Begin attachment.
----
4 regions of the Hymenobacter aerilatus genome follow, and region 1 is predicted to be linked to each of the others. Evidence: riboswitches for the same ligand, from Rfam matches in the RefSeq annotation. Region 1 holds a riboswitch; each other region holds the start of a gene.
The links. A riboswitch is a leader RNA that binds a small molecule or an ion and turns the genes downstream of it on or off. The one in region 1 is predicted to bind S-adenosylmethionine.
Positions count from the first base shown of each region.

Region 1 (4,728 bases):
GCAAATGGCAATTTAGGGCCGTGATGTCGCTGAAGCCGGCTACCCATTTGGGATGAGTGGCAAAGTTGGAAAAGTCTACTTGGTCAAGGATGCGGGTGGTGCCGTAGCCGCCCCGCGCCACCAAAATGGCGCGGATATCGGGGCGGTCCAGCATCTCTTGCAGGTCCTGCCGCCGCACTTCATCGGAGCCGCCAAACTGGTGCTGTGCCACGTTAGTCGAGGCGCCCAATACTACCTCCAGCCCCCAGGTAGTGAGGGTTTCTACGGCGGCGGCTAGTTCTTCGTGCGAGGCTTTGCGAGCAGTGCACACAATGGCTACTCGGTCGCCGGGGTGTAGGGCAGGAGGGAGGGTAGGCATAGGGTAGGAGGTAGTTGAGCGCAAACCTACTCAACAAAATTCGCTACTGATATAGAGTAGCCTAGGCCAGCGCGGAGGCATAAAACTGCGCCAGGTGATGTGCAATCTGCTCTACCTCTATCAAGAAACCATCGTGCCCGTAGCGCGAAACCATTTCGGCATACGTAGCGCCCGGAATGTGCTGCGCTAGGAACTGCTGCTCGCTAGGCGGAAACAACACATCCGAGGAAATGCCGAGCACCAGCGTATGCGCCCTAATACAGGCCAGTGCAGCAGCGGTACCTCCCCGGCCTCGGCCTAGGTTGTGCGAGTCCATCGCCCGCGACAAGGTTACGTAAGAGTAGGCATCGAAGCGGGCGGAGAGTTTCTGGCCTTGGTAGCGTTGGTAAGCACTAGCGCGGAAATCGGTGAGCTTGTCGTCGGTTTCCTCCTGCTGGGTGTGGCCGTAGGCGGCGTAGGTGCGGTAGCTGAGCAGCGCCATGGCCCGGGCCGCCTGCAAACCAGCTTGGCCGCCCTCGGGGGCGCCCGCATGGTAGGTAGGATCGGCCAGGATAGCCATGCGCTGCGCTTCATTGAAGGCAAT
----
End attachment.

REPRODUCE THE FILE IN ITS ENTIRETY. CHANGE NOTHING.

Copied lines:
4 regions of the Hymenobacter aerilatus genome follow, and region 1 is predicted to be linked to each of the others. Evidence: riboswitches for the same ligand, from Rfam matches in the RefSeq annotation. Region 1 holds a riboswitch; each other region holds the start of a gene.
The links. A riboswitch is a leader RNA that binds a small molecule or an ion and turns the genes downstream of it on or off. The one in region 1 is predicted to bind S-adenosylmethionine.
Positions count from the first base shown of each region.

Region 1 (4,728 bases):
GCAAATGGCAATTTAGGGCCGTGATGTCGCTGAAGCCGGCTACCCATTTGGGATGAGTGGCAAAGTTGGAAAAGTCTACTTGGTCAAGGATGCGGGTGGTGCCGTAGCCGCCCCGCGCCACCAAAATGGCGCGGATATCGGGGCGGTCCAGCATCTCTTGCAGGTCCTGCCGCCGCACTTCATCGGAGCCGCCAAACTGGTGCTGTGCCACGTTAGTCGAGGCGCCCAATACTACCTCCAGCCCCCAGGTAGTGAGGGTTTCTACGGCGGCGGCTAGTTCTTCGTGCGAGGCTTTGCGAGCAGTGCACACAATGGCTACTCGGTCGCCGGGGTGTAGGGCAGGAGGGAGGGTAGGCATAGGGTAGGAGGTAGTTGAGCGCAAACCTACTCAACAAAATTCGCTACTGATATAGAGTAGCCTAGGCCAGCGCGGAGGCATAAAACTGCGCCAGGTGATGTGCAATCTGCTCTACCTCTATCAAGAAACCATCGTGCCCGTAGCGCGAAACCATTTCGGCATACGTAGCGCCCGGAATGTGCTGCGCTAGGAACTGCTGCTCGCTAGGCGGAAACAACACATCCGAGGAAATGCCGAGCACCAGCGTATGCGCCCTAATACAGGCCAGTGCAGCAGCGGTACCTCCCCGGCCTCGGCCTAGGTTGTGCGAGTCCATCGCCCGCGACAAGGTTACGTAAGAGTAGGCATCGAAGCGGGCGGAGAGTTTCTGGCCTTGGTAGCGTTGGTAAGCACTAGCGCGGAAATCGGTGAGCTTGTCGTCGGTTTCCTCCTGCTGGGTGTGGCCGTAGGCGGCGTAGGTGCGGTAGCTGAGCAGCGCCATGGCCCGGGCCGCCTGCAAACCAGCTTGGCCGCCCTCGGGGGCGCCCGCATGGTAGGTAGGATCGGCCAGGATAGCCATGCGCTGCGCTTCATTGAAGGCAAT